O, who would be a puddin',
A puddin' in a pot,
A puddin' which is stood on
A fire which is hot?
O sad indeed the lot
Of puddin's in a pot ...
(From The Magic Pudding by Norman Lindsay, 1918)
Champaigne Taste and Briciole are hosting Novel Food: Spring 2008. To participate, it's simple - prepare a dish that is connected to a published literary work and post about it by 22 March 2008.
When I read about this event, the first book that popped into my mind was The Magic Pudding by Norman Lindsay. (For art lovers, the author was also a famed Australian artist, who was the subject of the film Sirens.) While The Magic Pudding is regarded as a children's book, there is much academic discussion about the hidden symbolism and meaning behind the plot and characters. The "magic pudding" of the title is a walking, talking pudding with stick- like legs called Albert. In addition to having an unpleasant personality, this pudding is magic because (a) it is literally the pudding that never runs out - when you cut a slice, the pudding regenerates itself; and (b) it is a steak and kidney pudding on one side, and is jam roly poly and apple dumplings on the other side.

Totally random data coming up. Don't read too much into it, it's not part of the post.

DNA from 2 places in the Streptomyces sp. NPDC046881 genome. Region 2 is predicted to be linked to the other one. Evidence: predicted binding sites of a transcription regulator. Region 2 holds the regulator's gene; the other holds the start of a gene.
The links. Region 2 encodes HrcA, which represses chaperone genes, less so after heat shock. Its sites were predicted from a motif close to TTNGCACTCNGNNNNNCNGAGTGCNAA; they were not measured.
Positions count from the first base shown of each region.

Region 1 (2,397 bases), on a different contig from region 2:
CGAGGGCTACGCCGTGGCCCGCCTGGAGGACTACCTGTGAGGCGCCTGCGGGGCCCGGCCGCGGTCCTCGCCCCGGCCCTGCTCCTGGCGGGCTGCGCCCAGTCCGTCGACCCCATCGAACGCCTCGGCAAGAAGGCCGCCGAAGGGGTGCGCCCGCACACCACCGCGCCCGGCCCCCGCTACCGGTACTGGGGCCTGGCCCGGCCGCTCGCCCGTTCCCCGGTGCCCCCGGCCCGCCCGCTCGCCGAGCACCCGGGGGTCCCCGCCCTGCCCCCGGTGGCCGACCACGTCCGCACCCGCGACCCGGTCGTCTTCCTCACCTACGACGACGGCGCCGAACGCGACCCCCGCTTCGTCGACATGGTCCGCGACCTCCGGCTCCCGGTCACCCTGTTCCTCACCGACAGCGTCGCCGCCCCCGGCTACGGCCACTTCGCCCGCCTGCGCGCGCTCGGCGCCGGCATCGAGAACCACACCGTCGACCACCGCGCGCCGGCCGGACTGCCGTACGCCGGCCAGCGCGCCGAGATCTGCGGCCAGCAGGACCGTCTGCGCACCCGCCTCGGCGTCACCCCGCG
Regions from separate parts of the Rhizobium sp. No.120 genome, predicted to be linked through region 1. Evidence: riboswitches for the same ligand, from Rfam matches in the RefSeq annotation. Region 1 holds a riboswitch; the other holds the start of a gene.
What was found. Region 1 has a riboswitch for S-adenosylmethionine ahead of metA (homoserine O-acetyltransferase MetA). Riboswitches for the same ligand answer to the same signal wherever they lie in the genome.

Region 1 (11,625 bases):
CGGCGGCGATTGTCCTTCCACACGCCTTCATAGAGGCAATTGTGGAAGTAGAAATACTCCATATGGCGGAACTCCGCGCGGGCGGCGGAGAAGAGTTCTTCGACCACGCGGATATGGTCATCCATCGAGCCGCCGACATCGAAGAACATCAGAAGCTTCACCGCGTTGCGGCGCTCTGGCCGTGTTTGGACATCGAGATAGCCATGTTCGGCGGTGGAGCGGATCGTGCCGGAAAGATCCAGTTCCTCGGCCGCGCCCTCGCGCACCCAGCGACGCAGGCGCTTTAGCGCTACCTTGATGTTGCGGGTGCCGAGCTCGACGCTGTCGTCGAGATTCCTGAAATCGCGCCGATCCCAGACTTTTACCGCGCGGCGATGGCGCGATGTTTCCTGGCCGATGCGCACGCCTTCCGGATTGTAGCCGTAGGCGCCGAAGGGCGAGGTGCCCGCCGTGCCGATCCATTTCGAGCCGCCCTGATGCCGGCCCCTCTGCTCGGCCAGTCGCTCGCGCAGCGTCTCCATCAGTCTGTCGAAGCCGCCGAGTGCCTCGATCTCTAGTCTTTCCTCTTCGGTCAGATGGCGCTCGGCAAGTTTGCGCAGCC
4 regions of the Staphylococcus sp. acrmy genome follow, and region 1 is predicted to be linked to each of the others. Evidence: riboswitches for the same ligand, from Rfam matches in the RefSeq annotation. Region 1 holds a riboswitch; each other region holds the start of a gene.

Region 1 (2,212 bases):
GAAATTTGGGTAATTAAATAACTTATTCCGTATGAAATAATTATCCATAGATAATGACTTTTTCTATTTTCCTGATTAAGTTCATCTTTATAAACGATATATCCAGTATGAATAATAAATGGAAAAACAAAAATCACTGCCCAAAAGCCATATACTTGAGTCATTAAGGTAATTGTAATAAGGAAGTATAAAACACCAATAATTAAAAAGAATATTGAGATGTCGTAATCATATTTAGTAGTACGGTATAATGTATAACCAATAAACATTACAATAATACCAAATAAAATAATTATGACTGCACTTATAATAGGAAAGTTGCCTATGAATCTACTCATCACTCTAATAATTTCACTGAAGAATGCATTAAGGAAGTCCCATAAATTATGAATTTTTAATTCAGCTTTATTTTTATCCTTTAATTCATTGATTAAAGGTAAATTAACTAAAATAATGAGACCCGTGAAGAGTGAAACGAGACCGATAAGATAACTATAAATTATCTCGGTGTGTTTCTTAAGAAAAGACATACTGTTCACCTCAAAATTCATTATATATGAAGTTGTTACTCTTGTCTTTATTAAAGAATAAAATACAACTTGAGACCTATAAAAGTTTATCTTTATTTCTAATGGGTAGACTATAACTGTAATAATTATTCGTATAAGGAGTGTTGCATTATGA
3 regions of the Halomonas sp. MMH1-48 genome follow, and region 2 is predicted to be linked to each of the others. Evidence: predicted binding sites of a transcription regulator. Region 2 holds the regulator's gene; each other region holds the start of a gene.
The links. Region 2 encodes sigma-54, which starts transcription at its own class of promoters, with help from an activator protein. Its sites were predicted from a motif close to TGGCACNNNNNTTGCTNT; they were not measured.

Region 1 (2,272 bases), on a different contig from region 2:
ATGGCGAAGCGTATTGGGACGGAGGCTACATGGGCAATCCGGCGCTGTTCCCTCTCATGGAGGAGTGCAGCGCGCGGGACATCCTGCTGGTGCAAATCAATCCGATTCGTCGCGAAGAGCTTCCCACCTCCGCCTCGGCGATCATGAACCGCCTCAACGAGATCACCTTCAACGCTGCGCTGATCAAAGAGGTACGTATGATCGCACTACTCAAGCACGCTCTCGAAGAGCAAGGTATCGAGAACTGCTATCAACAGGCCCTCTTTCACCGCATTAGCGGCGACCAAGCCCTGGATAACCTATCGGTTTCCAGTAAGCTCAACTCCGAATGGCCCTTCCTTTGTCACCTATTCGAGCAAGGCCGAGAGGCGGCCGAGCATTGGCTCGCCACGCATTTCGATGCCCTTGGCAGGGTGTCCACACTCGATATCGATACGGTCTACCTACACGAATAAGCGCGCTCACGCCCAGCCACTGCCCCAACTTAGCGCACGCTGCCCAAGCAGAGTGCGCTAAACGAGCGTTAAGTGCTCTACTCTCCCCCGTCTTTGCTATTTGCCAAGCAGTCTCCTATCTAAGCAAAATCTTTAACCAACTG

As I have never made a savoury steamed pudding, let alone one with a suet crust, I made a traditional steak and kidney pudding in honour of The Magic Pudding for this event. I used Delia Smith's recipe (sans the extra gravy), which can be found here. Delia mentions that the cockney slang for steak and kidney is "Kate and Sidney" - I think this is really cute!
The one barrier which I hit with making this pudding is that suet is as rare as hen's teeth in Australia. It is not sold in supermarkets, and even butchers can't promise that they can procure any for you, because the suet (beef kidney fat) is often removed before they receive the meat for processing. Rather than hang around hoping for some suet to turn up at the butcher's, I decided to substitute the suet for a product known as Supafry, which is basically tallow (rendered suet) used for frying. I'm not sure what effect this had on the finished pudding, but it worked! (We won't mention that I also stupidly did not buy an onion, incorrectly thinking that I had one at home, so I substituted spring onions instead.)
This pudding was, to my surprise, delicious. The crust was "melt in your mouth", and the filling was rich and flavourful. I would definitely make this again at some point in the future.
Thanks to Champaigne Taste and Briciole for hosting this event, and please check their sites after 22 March for the orundup of literary-inspired food.